10 Canum Venaticorum

From Wikipedia, the free encyclopedia
Jump to: navigation, search
10 Canum Venaticorum
Observation data
Epoch J2000      Equinox J2000
Constellation Canes Venatici
Right ascension 12h 44m 59.40506s[1]
Declination +39° 16′ 44.1061″[1]
Apparent magnitude (V) 5.95[2]
Spectral type G0 V[2]
U−B color index –0.03[3]
B−V color index +0.55[3]
Radial velocity (Rv) +80.3[4] km/s
Proper motion (μ) RA: –359.87[1] mas/yr
Dec.: +140.16[1] mas/yr
Parallax (π) 57.55 ± 0.32[1] mas
Distance 56.7 ± 0.3 ly
(17.38 ± 0.10 pc)
Absolute magnitude (MV) 4.76[5]
Mass 0.87+0.04
[6] M
Radius 0.96±0.16[7] R
Luminosity 1.055[5] L
Surface gravity (log g) 4.29[2] cgs
Temperature 5,789[2] K
Metallicity [Fe/H] –0.53[2] dex
Rotation 13 days[5]
Rotational velocity (v sin i) 8.11[8] km/s
Age 6.3[2] Gyr
Other designations
10 CVn, BD+40°2570, GJ 484, HD 110897, HIP 62207, HR 4845, SAO 63177.[9]
Database references

10 Canum Venaticorum is the Flamsteed designation for an ordinary star in the northern constellation of Canes Venatici. It has an apparent visual magnitude of 5.95,[2] which, according to the Bortle scale, can be seen with the naked eye from suburban locations. Based upon an annual parallax shift of 0.05755 arc seconds as measured by the Hipparcos satellite,[1] this system is 56.7 light-years (17.38 parsecs) from Earth.

The stellar classification of 10 Canum Venaticorum is G0 V,[2] indicating that it is a main sequence star that is fusing hydrogen into helium at its core to generate energy. It is older than the Sun, with an estimated age of six billion years.[2] The star has around 96%[7] of the Sun's radius and 87%[6] of the solar mass. It rotates about the axis an average of once every 13 days,[5] with a projected rotational velocity along the equator of 8 km/s.[8] The abundance of elements other than hydrogen and helium is lower than in the Sun.[2] The effective temperature of the stellar atmosphere is 5,789 K,[2] giving it the yellow hue of a G-type star.[10]

An excess of infrared emission at a wavelength of 70 μm suggests the presence of a debris disk.[11] The best fit disk model suggest a broad dust annulus with a peak brightness at a radius of 53.7 AU, that is inclined by an angle of 56° to the line of sight from the Earth along a position angle of 111.2°.[5]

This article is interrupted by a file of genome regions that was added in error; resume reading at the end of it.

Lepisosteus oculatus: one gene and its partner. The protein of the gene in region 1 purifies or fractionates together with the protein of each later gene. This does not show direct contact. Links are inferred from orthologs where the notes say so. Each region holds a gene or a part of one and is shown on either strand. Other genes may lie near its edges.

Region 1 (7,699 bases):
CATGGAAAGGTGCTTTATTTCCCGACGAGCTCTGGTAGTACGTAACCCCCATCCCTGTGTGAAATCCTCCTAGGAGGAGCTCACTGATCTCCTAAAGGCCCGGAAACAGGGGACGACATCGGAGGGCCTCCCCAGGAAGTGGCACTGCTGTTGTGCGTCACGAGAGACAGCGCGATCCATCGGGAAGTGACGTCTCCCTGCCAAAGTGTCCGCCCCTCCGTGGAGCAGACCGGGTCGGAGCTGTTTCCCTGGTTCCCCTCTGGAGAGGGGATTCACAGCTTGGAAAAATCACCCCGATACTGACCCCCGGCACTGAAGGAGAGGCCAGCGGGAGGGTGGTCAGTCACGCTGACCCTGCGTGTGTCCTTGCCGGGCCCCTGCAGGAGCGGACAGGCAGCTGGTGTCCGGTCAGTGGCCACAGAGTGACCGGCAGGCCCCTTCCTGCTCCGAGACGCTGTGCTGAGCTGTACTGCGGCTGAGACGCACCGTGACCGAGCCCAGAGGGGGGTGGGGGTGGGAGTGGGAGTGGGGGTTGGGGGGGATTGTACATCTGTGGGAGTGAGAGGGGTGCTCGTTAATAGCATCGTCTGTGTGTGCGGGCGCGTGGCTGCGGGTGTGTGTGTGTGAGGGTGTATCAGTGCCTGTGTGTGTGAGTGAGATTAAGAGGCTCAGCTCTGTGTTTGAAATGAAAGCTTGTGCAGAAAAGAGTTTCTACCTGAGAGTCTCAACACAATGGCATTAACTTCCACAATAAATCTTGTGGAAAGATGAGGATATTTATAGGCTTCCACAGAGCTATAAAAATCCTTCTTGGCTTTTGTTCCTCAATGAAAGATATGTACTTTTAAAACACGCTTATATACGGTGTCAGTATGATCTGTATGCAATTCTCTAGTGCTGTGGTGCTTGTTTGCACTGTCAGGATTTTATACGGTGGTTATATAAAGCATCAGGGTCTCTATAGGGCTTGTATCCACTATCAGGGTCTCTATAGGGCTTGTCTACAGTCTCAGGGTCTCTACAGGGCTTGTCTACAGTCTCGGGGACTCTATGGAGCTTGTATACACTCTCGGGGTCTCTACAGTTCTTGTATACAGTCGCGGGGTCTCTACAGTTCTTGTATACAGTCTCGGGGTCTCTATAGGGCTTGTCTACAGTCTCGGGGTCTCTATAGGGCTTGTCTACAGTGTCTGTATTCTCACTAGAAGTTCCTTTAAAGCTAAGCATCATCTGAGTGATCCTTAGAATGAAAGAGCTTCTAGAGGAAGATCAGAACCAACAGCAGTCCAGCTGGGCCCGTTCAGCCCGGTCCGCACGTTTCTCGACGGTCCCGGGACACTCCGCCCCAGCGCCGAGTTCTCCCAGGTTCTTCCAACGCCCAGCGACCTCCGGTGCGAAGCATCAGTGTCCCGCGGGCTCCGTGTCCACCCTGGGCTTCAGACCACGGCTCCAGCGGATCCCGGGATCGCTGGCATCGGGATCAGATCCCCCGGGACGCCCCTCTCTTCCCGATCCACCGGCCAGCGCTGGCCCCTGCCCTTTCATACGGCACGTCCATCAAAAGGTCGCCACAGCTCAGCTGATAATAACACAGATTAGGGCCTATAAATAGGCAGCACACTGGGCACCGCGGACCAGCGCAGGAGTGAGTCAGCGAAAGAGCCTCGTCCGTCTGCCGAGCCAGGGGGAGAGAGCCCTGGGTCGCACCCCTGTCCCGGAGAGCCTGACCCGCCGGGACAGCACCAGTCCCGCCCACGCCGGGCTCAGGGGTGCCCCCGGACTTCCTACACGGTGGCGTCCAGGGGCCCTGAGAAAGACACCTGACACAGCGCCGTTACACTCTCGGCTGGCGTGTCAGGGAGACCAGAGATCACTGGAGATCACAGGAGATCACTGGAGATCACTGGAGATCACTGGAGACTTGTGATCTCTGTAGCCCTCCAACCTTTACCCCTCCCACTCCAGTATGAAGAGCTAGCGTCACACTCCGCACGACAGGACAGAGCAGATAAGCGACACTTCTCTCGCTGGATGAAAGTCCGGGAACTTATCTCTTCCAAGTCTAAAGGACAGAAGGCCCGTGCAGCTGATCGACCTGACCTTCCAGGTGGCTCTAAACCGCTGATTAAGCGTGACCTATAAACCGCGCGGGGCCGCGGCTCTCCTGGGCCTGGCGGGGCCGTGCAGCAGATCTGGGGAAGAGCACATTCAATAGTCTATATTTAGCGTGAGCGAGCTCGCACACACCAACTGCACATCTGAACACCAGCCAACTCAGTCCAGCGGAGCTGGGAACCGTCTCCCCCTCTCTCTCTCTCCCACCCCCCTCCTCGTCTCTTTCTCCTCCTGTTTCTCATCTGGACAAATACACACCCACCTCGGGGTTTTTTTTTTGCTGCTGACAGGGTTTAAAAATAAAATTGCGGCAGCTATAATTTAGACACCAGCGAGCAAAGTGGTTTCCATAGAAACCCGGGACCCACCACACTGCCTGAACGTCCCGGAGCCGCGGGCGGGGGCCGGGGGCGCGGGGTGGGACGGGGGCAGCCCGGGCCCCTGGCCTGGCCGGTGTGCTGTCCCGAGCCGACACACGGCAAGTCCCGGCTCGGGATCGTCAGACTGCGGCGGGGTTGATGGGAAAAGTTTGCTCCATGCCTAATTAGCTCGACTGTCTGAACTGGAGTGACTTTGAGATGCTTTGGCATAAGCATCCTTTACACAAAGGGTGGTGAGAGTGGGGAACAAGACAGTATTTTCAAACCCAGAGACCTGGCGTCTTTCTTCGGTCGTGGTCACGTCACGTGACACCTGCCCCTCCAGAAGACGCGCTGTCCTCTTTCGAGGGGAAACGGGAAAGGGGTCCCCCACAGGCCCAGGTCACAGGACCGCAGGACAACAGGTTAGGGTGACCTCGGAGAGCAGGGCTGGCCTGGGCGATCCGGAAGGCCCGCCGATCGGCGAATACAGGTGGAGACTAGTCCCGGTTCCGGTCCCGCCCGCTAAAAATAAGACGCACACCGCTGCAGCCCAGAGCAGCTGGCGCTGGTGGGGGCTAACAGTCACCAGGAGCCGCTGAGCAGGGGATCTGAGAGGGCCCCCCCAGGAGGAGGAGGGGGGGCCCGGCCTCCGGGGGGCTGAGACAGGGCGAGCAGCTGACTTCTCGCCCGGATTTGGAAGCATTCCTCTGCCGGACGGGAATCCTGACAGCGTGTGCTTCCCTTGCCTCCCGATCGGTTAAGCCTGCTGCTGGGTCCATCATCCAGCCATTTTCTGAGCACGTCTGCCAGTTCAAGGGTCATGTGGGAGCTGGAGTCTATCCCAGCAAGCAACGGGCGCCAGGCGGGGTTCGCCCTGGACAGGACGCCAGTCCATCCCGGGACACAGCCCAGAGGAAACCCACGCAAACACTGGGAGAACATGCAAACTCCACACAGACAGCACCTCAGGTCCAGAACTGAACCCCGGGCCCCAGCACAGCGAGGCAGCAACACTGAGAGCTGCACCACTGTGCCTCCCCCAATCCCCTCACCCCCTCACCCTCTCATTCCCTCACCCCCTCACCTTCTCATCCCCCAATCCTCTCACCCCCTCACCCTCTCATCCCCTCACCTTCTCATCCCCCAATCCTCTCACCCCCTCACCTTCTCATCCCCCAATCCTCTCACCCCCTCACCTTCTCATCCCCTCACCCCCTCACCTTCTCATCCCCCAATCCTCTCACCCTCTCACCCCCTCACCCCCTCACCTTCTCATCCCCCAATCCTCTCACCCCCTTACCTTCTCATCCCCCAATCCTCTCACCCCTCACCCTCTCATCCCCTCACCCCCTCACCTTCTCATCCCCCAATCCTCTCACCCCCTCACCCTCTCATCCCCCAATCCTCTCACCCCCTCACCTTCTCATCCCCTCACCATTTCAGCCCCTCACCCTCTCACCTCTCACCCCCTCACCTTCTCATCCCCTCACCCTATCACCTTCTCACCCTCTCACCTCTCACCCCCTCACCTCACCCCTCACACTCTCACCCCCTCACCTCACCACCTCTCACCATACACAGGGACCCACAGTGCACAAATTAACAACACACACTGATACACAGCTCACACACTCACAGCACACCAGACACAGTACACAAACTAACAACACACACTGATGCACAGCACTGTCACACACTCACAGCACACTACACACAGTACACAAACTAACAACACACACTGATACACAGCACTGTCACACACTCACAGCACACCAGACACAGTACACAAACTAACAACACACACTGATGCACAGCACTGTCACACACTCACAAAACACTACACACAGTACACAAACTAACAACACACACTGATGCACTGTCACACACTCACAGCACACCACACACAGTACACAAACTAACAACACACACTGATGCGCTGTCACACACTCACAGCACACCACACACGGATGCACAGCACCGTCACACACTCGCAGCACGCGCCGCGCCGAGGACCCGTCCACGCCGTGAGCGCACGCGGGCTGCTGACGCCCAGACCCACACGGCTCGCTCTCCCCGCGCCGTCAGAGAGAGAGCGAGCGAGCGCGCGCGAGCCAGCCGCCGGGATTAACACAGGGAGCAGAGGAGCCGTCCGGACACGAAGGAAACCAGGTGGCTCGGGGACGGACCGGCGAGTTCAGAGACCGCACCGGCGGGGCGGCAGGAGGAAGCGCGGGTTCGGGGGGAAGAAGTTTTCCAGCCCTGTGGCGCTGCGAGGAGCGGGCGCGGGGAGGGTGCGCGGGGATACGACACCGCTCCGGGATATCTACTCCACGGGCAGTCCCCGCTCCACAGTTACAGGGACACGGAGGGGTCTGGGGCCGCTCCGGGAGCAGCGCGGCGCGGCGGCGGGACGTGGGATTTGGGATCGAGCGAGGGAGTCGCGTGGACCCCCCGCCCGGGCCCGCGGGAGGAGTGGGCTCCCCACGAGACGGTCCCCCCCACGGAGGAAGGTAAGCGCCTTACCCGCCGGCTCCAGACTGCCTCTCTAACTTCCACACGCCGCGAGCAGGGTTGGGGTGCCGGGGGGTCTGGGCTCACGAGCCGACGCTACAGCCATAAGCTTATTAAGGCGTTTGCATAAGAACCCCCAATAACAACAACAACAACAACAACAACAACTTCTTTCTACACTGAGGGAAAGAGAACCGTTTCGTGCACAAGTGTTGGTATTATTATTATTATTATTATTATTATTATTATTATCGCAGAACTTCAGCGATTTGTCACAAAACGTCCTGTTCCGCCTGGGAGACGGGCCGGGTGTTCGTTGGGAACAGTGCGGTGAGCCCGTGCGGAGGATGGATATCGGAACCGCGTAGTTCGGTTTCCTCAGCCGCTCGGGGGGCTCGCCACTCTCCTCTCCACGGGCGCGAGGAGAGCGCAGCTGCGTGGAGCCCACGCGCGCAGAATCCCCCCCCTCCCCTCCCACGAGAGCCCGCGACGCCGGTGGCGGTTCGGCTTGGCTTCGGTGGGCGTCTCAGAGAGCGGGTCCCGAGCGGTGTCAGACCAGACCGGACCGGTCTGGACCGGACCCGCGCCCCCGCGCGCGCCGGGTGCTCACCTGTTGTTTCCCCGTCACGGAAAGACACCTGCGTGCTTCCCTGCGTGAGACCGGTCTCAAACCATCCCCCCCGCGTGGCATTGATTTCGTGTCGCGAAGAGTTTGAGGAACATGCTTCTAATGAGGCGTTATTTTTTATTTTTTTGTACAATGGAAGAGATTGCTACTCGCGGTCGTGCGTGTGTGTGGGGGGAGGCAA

1. ^ a b c d e f van Leeuwen, F. (November 2007), "Validation of the new Hipparcos reduction", Astronomy and Astrophysics, 474 (2): 653–664, arXiv:0708.1752Freely accessible, Bibcode:2007A&A...474..653V, doi:10.1051/0004-6361:20078357. 
  2. ^ a b c d e f g h i j k Maldonado, J.; et al. (May 2012), "Metallicity of solar-type stars with debris discs and planets", Astronomy and Astrophysics, 541, arXiv:1202.5884Freely accessible, Bibcode:2012A&A...541A..40M, doi:10.1051/0004-6361/201218800. 
  3. ^ a b Johnson, H. L.; et al. (1966), "UBVRIJKL photometry of the bright stars", Communications of the Lunar and Planetary Laboratory, 4 (99), Bibcode:1966CoLPL...4...99J. 
  4. ^ Nordström, B.; et al. (May 2004), "The Geneva-Copenhagen survey of the Solar neighbourhood. Ages, metallicities, and kinematic properties of ˜14,000 F and G dwarfs", Astronomy and Astrophysics, 418: 989–1019, arXiv:astro-ph/0405198Freely accessible, Bibcode:2004A&A...418..989N, doi:10.1051/0004-6361:20035959. 
  5. ^ a b c d e Marshall, J. P.; et al. (October 2014), "Interpreting the extended emission around three nearby debris disc host stars", Astronomy & Astrophysics, 570: 13, arXiv:1408.5649Freely accessible, Bibcode:2014A&A...570A.114M, doi:10.1051/0004-6361/201424517, A114. 
  6. ^ a b Ramírez, I.; et al. (September 2012). "Lithium Abundances in nearby FGK Dwarf and Subgiant Stars: Internal Destruction, Galactic Chemical Evolution, and Exoplanets". The Astrophysical Journal. 756 (1): 46. arXiv:1207.0499Freely accessible. Bibcode:2012ApJ...756...46R. doi:10.1088/0004-637X/756/1/46. 
  7. ^ a b Perrin, M.-N. (1987), "Stellar radius determination from IRAS 12-micron fluxes", Astronomy and Astrophysics, 172: 235–240, Bibcode:1987A&A...172..235P. 
  8. ^ a b Martínez-Arnáiz, R.; et al. (September 2010), "Chromospheric activity and rotation of FGK stars in the solar vicinity. An estimation of the radial velocity jitter", Astronomy and Astrophysics, 520: A79, arXiv:1002.4391Freely accessible, Bibcode:2010A&A...520A..79M, doi:10.1051/0004-6361/200913725. 
  9. ^ "10 CVn -- High proper-motion Star", SIMBAD Astronomical Database, Centre de Données astronomiques de Strasbourg, retrieved 2014-01-26. 
  10. ^ "The Colour of Stars", Australia Telescope, Outreach and Education, Commonwealth Scientific and Industrial Research Organisation, December 21, 2004, archived from the original on March 10, 2012, retrieved 2012-01-16. 
  11. ^ Trilling, D. E.; et al. (February 2008), "Debris Disks around Sun-like Stars", The Astrophysical Journal, 674 (2): 1086–1105, arXiv:0710.5498Freely accessible, Bibcode:2008ApJ...674.1086T, doi:10.1086/525514.